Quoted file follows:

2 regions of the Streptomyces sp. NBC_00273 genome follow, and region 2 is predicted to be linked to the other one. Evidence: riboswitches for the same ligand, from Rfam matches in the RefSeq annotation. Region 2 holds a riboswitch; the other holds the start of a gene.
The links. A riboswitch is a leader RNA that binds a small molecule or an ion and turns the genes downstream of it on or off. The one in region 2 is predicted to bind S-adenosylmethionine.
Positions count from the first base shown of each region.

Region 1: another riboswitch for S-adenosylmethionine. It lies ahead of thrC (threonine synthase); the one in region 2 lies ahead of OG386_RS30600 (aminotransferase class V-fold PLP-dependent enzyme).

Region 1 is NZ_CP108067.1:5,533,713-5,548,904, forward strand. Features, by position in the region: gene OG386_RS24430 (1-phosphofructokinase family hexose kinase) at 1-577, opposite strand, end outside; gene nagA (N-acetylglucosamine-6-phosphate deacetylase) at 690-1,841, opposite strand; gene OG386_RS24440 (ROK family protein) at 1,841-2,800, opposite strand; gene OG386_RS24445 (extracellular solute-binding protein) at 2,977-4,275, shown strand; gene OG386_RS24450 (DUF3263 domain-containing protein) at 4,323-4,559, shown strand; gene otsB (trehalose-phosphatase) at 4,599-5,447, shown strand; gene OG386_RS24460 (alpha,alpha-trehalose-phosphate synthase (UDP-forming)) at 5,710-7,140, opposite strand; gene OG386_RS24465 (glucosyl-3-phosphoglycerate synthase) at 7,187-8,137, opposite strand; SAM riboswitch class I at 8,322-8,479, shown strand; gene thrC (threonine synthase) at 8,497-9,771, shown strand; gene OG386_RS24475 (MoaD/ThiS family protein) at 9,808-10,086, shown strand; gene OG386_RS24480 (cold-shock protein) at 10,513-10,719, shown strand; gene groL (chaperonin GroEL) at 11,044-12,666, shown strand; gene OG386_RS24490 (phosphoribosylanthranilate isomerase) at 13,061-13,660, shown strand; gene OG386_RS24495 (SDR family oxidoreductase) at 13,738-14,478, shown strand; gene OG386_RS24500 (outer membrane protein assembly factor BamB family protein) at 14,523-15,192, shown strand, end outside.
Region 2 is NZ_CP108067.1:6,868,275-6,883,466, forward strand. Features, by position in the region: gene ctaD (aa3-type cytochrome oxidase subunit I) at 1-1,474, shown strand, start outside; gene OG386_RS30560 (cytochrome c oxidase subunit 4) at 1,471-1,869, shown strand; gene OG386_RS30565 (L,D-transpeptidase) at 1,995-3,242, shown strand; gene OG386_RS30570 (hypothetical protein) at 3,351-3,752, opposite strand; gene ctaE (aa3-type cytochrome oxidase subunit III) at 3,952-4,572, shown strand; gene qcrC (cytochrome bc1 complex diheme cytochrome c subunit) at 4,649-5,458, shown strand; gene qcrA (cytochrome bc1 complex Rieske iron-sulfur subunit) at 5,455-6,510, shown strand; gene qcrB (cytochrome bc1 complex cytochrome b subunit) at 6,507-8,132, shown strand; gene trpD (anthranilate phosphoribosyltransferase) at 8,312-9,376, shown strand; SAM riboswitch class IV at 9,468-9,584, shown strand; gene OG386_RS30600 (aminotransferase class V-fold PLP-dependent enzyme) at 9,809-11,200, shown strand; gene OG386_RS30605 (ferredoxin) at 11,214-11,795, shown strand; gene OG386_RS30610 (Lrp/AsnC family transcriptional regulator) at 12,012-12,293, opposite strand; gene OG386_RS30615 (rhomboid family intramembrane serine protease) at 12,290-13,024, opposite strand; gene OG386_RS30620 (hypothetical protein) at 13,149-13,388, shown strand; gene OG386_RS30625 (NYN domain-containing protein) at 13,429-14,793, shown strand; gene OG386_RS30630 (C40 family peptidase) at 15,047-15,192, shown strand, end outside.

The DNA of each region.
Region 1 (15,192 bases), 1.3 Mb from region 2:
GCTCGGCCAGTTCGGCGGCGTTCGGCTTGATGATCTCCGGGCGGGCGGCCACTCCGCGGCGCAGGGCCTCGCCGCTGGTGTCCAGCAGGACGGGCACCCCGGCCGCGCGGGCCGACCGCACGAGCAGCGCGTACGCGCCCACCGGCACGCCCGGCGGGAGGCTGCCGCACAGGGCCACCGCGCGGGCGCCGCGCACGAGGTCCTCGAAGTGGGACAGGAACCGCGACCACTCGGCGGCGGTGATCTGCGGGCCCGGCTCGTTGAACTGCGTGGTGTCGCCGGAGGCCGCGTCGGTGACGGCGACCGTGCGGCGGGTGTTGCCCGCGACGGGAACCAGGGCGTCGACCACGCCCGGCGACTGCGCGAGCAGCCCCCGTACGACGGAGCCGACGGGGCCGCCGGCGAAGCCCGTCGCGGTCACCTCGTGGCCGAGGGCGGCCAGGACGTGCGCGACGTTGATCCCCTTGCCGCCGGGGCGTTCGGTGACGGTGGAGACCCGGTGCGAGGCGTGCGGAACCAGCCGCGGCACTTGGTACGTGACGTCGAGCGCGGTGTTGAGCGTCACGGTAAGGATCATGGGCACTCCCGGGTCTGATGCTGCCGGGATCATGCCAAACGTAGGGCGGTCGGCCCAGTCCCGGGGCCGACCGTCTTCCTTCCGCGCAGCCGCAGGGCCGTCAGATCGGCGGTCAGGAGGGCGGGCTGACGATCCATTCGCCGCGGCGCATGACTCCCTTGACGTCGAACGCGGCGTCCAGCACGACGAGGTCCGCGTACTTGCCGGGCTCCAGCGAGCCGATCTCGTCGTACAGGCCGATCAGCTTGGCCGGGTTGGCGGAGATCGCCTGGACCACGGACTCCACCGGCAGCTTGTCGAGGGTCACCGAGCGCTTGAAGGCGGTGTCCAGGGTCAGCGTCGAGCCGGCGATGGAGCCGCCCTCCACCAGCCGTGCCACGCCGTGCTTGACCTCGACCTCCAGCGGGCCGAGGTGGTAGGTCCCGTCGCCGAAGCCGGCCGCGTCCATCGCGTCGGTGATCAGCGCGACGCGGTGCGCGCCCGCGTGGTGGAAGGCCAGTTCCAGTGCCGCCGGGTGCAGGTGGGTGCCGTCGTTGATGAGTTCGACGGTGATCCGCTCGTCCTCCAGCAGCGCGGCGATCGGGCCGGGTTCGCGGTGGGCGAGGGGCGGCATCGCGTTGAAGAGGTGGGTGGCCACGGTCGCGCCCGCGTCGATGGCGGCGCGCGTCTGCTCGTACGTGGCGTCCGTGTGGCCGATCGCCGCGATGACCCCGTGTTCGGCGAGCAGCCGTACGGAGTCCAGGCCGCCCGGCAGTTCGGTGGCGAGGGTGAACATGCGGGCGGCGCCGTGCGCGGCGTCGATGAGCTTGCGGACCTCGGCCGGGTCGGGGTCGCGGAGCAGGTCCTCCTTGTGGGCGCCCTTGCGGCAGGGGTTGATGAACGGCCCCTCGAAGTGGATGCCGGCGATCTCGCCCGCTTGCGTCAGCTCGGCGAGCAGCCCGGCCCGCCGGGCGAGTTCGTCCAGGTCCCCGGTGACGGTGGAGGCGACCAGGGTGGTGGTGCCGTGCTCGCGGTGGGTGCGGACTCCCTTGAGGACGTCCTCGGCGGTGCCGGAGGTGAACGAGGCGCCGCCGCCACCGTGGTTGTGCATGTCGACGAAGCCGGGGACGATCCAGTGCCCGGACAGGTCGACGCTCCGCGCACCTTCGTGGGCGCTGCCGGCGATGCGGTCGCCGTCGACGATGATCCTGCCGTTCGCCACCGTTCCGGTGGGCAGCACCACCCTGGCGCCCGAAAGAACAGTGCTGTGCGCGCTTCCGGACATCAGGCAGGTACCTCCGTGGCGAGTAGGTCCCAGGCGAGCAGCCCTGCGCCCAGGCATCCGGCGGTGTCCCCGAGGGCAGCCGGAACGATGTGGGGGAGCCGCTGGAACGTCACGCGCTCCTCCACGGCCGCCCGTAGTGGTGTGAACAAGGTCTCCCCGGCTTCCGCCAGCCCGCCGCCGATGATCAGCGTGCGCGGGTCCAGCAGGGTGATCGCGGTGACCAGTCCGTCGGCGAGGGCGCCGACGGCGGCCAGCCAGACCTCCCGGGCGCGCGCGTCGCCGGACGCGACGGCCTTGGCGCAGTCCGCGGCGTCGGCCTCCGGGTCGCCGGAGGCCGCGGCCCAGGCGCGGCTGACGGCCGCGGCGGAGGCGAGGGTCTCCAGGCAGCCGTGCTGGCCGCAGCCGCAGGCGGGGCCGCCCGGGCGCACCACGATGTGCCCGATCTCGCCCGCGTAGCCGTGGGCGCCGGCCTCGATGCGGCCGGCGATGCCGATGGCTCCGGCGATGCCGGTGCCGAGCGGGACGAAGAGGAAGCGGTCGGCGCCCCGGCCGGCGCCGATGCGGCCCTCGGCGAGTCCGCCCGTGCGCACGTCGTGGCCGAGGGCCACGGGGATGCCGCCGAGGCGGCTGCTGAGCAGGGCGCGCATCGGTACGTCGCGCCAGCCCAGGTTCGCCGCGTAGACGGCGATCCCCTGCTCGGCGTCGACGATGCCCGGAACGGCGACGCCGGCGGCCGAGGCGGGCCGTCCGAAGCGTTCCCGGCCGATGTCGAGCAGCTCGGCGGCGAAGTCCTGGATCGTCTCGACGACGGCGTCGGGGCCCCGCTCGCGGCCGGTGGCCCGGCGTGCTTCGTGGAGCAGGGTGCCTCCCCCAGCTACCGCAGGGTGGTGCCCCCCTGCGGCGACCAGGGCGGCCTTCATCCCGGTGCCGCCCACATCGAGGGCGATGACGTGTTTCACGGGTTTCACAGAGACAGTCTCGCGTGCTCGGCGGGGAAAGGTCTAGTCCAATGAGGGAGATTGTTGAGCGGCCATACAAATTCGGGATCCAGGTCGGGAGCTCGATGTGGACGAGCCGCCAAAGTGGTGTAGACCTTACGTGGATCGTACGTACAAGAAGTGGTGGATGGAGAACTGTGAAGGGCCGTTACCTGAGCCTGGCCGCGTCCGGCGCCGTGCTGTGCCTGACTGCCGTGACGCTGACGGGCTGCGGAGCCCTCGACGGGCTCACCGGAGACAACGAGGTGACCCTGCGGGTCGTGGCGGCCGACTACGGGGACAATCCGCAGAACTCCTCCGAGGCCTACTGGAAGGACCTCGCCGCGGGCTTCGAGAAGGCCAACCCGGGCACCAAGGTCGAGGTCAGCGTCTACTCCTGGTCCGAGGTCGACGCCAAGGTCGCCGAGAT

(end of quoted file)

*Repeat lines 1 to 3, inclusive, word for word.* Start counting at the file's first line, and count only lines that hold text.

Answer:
2 regions of the Streptomyces sp. NBC_00273 genome follow, and region 2 is predicted to be linked to the other one. Evidence: riboswitches for the same ligand, from Rfam matches in the RefSeq annotation. Region 2 holds a riboswitch; the other holds the start of a gene.
The links. A riboswitch is a leader RNA that binds a small molecule or an ion and turns the genes downstream of it on or off. The one in region 2 is predicted to bind S-adenosylmethionine.
Positions count from the first base shown of each region.